Psihologija 2010 Volume 43, Issue 3, Pages: 233-251
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The effects of matching a persuasive message to a recipient's self-concept on attitude change
Branković Marija, Žeželj Iris
The paper addresses the question of whether matching a persuasive message to a recipient's self-concept can enhance message processing. A large body of experiments within the Elaboration likelihood model proved that framing a message so as to be perceived as selfrelevant led to more careful argument scrutiny. In this research, we matched the messages with previously assessed need for cognition - tendency to engage in and enjoy effortful cognitive tasks. Two possible sources of motivation to process a persuasive message were hereby confronted: dispositional (cognitive style) and situational (matching). Results showed a significant attitude change, but the main hypothesis was not confirmed: matched messages did not produce more argument processing activity than the mismatched. Manipulations did not have any significant effects on message processing of the high need for cognition participants. Contrary to expectations, participants low in their need for cognition elaborated the message more carefully when it was mismatched, that is when the message addressed them as persons inclined to careful thinking. Results can be explained within the framework of self-affirmation theory, which argues that providing people with an opportunity to affirm their sense of selfworth makes them more open to persuasion attempts, as well as more objective. Results are discussed from a wider theoretical and empirical perspective of motivation.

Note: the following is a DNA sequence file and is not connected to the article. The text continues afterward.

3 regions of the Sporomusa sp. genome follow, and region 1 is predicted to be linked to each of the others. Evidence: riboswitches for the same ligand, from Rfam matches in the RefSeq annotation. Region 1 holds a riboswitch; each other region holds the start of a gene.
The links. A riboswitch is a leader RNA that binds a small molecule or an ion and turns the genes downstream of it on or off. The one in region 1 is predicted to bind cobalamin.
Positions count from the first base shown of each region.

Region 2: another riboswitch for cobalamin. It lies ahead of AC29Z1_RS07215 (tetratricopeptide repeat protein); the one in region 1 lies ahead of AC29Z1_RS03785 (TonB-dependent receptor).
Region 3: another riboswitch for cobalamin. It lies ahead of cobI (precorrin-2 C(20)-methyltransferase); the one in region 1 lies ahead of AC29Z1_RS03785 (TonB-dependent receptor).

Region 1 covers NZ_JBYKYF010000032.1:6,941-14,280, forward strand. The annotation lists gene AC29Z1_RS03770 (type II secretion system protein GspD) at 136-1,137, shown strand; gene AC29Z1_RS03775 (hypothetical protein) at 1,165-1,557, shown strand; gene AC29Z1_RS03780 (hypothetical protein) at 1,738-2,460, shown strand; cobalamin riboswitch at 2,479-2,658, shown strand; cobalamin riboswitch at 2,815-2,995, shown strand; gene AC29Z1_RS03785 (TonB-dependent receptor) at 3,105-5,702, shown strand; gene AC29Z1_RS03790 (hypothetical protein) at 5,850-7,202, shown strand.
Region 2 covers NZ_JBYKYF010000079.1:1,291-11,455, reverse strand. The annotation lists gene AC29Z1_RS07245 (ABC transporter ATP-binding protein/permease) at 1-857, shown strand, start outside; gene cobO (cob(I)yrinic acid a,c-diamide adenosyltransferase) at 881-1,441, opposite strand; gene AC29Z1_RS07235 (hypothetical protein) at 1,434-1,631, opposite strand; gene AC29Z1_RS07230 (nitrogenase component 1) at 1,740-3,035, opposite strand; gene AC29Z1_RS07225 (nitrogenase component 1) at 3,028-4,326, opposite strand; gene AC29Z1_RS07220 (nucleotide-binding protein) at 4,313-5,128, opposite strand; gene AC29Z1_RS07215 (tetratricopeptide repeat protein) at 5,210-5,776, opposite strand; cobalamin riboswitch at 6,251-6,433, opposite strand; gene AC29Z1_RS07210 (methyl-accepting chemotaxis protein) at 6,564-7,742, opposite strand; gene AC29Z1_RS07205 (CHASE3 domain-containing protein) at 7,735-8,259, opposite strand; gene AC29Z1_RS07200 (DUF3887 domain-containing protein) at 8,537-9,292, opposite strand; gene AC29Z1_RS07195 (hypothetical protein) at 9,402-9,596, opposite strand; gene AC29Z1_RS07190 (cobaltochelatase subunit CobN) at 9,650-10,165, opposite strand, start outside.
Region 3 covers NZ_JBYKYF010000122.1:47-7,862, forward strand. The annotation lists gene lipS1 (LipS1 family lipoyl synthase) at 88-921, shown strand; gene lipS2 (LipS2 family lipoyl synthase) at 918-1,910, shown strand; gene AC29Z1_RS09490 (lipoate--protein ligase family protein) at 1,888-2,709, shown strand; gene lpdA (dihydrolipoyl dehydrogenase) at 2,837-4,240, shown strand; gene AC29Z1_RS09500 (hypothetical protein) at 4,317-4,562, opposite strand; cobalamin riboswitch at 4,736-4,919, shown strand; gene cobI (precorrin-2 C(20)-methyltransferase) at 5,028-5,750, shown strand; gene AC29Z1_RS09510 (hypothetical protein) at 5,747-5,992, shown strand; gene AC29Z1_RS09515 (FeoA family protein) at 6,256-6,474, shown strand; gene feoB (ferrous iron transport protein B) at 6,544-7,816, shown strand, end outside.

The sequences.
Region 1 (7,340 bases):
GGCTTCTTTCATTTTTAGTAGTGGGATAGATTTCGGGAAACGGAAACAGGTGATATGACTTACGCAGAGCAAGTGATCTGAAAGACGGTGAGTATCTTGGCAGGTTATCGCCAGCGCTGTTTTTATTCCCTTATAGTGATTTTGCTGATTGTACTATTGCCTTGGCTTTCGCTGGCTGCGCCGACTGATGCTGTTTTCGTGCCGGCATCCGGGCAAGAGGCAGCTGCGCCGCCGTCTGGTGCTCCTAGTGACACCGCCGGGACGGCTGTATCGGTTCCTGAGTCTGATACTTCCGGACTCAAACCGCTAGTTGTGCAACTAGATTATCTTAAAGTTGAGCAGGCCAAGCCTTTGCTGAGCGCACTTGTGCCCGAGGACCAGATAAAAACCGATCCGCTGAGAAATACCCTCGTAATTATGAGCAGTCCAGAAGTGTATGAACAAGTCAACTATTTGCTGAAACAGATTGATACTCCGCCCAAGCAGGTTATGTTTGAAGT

Keywords: matching effect, need for cognition, argument quality, elaboration likelihood model, attitude change
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